Newspaper of Evening Star, August 20, 1856, Page 2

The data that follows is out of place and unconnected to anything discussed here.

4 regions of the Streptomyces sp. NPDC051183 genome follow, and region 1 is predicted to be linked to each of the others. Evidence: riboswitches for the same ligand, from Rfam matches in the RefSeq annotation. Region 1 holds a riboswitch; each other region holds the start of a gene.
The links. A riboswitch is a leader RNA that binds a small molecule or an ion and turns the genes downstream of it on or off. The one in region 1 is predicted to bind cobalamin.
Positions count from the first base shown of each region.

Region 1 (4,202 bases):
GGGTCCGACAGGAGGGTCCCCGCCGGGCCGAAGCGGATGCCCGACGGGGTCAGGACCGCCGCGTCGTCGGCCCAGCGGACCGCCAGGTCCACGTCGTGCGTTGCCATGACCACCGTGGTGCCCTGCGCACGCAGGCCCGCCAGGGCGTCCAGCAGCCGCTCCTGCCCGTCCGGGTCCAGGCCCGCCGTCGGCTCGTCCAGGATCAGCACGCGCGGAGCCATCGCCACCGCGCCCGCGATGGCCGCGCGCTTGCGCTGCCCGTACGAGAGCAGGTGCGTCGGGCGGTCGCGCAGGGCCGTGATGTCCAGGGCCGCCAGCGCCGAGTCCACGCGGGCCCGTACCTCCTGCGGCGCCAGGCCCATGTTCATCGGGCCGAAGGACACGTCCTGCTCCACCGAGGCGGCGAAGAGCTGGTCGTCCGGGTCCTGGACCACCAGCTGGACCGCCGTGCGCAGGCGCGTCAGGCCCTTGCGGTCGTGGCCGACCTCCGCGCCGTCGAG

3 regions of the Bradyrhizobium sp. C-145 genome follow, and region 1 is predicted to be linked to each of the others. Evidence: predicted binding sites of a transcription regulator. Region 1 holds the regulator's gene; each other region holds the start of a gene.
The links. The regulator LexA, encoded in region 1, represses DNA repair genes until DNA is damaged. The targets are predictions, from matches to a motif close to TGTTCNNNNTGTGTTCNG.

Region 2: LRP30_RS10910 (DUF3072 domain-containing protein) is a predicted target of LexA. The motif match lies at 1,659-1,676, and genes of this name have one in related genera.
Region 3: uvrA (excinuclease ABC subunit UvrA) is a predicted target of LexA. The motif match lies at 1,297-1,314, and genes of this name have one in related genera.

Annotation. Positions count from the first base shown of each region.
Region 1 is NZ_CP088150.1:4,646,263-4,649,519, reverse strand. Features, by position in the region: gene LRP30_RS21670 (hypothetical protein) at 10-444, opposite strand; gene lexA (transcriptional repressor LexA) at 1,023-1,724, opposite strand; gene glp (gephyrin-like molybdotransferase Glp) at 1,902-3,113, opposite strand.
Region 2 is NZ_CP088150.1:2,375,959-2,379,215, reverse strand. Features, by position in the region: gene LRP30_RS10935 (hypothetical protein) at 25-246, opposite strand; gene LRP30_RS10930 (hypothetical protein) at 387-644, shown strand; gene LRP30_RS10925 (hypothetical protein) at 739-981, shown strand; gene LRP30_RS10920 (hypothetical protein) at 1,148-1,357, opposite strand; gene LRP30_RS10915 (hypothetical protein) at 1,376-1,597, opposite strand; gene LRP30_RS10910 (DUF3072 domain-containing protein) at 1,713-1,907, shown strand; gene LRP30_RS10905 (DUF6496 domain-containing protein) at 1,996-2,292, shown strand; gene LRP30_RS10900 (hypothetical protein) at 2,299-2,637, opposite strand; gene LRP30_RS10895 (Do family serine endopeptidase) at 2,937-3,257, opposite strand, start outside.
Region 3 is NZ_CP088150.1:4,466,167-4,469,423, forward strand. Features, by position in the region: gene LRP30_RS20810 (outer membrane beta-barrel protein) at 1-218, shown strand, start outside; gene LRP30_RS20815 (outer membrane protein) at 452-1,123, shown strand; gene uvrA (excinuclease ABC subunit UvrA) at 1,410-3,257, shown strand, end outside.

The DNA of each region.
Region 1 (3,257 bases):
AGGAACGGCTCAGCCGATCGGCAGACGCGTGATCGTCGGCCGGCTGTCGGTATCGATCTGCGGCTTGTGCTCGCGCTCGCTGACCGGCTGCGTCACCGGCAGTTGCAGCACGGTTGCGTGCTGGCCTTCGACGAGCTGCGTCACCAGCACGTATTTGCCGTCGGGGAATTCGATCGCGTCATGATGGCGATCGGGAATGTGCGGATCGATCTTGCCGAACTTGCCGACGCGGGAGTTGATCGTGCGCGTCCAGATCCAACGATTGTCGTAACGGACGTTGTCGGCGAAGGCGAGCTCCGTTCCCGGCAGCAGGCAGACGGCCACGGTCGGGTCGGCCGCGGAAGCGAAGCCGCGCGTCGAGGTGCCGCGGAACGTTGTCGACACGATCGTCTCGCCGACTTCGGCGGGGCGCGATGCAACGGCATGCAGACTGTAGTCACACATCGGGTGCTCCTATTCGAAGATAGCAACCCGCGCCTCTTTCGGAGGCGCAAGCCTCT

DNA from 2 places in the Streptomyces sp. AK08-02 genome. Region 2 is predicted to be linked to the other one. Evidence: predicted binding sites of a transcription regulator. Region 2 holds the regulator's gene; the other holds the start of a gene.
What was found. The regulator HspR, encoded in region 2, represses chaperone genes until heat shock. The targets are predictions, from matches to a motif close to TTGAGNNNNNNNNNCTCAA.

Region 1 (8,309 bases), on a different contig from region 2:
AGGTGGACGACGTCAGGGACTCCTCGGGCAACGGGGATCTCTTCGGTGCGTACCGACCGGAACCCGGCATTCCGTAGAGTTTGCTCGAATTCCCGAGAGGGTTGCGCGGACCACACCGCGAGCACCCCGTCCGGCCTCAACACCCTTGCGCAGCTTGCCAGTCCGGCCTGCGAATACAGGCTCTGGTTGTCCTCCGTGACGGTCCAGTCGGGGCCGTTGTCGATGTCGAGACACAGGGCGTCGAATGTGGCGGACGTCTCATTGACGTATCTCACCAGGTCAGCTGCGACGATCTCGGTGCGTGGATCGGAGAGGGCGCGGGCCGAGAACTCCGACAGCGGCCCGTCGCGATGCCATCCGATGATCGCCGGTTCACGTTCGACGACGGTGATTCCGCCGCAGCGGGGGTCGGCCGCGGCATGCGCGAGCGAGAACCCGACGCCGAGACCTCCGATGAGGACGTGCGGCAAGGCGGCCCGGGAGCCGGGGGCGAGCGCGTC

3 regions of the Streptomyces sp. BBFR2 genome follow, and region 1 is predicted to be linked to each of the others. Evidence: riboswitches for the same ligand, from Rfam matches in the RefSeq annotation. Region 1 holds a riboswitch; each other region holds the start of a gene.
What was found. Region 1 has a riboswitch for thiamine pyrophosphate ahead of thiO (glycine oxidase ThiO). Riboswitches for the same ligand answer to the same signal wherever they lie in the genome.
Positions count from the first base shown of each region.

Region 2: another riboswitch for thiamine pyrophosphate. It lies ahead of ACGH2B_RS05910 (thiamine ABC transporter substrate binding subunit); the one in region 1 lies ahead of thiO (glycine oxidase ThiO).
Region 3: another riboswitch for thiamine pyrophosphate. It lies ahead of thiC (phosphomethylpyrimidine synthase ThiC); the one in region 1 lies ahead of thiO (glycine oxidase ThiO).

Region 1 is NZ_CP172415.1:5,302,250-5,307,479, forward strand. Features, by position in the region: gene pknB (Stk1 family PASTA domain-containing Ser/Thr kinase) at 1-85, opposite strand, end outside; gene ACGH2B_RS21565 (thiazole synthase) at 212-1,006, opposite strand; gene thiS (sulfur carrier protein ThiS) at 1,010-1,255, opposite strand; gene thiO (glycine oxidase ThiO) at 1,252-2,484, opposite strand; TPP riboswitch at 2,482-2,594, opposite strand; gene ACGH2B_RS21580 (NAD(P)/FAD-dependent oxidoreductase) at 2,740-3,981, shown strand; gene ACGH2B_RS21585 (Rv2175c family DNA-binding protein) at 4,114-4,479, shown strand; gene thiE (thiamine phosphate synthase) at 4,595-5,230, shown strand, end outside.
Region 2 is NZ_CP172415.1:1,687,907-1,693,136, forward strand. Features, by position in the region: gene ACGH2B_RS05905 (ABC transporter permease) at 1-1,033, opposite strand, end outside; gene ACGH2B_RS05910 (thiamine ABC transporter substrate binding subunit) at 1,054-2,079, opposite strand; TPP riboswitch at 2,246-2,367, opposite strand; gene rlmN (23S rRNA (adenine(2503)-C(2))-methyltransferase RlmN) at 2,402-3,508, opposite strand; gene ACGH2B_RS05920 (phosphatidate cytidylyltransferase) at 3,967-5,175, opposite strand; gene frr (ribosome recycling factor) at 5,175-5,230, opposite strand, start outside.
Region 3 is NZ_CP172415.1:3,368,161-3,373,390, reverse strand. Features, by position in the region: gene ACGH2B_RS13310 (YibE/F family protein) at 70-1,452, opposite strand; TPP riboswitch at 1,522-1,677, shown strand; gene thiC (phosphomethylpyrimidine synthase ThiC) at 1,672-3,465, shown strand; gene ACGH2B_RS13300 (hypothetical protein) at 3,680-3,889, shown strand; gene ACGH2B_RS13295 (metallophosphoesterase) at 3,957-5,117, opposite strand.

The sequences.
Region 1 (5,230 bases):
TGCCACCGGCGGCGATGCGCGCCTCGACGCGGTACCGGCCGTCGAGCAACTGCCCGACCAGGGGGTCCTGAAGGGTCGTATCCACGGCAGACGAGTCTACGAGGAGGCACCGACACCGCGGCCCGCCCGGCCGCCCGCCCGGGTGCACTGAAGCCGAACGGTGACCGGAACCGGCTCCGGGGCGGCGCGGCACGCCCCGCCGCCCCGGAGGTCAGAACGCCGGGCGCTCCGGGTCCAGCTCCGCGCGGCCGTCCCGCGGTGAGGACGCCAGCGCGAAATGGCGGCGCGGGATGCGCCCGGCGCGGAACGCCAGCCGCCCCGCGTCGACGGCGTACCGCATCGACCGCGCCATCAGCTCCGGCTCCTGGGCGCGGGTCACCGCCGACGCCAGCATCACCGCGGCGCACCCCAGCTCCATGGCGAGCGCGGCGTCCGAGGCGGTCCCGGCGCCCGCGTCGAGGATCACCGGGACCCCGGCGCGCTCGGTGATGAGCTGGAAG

Newspaper of Evening Star dated August 20, 1856 Page 2